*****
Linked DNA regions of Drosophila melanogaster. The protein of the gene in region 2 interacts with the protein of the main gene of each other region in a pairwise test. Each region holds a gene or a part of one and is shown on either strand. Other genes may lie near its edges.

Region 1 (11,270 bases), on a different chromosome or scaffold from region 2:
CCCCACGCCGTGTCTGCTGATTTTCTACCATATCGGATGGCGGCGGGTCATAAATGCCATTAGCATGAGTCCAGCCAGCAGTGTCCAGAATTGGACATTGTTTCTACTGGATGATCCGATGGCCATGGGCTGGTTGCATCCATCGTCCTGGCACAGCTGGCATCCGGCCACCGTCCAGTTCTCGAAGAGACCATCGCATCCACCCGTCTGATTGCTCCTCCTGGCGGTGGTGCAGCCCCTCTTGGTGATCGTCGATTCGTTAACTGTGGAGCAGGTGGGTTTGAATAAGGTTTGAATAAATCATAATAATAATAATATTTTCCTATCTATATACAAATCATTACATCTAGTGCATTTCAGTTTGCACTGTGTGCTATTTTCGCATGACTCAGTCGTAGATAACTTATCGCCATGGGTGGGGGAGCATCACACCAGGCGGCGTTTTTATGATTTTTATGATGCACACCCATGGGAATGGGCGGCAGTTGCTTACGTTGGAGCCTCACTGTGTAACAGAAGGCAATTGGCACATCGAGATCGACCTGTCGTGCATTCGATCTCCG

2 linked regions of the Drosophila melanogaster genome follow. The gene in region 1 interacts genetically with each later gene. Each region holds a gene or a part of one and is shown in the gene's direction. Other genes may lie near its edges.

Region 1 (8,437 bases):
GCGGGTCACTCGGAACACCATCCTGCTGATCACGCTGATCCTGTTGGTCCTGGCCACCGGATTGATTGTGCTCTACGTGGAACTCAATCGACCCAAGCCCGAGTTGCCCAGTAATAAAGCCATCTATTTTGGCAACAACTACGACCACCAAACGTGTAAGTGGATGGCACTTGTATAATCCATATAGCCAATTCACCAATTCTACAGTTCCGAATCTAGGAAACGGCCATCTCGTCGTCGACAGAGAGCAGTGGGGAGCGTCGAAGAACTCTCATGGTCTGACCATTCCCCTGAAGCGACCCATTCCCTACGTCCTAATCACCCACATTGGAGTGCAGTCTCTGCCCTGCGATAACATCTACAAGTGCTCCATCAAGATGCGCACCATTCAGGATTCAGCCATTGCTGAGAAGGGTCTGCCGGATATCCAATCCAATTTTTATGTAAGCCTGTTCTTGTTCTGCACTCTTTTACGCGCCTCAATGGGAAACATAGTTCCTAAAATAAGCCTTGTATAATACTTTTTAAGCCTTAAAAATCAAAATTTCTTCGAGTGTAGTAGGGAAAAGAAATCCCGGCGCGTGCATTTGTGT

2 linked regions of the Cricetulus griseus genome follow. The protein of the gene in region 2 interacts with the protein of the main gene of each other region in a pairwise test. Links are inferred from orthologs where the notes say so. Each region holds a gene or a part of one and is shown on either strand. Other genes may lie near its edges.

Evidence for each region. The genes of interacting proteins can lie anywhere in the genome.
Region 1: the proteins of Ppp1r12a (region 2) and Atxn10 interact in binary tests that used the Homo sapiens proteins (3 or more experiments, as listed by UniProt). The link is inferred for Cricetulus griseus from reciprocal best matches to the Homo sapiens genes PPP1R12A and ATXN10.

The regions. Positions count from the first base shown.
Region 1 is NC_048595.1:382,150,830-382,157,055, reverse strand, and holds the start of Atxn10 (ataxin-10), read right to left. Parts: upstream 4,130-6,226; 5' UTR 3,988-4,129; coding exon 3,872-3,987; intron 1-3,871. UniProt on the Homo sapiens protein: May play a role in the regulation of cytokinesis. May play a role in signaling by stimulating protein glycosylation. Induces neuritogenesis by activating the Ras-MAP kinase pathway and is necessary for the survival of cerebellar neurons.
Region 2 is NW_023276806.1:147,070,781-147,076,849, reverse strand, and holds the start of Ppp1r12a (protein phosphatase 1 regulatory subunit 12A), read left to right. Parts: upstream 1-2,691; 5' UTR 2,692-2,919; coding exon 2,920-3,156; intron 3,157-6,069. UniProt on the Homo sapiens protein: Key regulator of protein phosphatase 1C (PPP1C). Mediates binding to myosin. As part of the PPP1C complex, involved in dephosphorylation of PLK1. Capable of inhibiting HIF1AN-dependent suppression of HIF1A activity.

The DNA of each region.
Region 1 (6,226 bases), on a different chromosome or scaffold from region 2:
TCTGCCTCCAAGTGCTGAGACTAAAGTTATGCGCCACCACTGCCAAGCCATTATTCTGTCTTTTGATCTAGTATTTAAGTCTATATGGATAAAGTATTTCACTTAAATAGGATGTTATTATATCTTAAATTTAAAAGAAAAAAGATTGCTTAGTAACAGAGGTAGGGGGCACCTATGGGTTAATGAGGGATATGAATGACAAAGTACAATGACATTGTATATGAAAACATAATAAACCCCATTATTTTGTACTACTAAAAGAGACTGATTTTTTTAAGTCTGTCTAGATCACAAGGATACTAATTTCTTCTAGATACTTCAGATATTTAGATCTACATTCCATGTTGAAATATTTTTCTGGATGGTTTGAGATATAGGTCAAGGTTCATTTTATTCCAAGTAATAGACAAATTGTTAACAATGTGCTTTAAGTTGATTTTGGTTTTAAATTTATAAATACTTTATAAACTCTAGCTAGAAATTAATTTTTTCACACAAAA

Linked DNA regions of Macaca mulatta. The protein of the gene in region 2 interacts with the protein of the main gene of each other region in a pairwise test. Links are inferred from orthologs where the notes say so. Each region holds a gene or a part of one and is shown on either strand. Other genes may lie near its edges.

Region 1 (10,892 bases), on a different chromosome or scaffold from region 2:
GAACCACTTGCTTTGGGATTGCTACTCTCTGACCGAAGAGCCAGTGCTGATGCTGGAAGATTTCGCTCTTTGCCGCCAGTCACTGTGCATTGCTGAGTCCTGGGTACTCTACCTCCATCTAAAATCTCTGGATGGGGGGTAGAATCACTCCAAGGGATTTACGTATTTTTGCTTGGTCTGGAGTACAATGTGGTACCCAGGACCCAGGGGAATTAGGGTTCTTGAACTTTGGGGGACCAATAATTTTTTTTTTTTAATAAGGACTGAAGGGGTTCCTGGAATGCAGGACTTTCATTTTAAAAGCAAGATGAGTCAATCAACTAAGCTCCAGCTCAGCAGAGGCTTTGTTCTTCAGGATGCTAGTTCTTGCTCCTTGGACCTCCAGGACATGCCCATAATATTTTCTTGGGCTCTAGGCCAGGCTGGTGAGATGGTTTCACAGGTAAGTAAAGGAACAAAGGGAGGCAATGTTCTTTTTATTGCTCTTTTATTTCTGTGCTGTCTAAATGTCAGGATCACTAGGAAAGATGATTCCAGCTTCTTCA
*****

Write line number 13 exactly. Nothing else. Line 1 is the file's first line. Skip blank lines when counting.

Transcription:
The DNA of each region.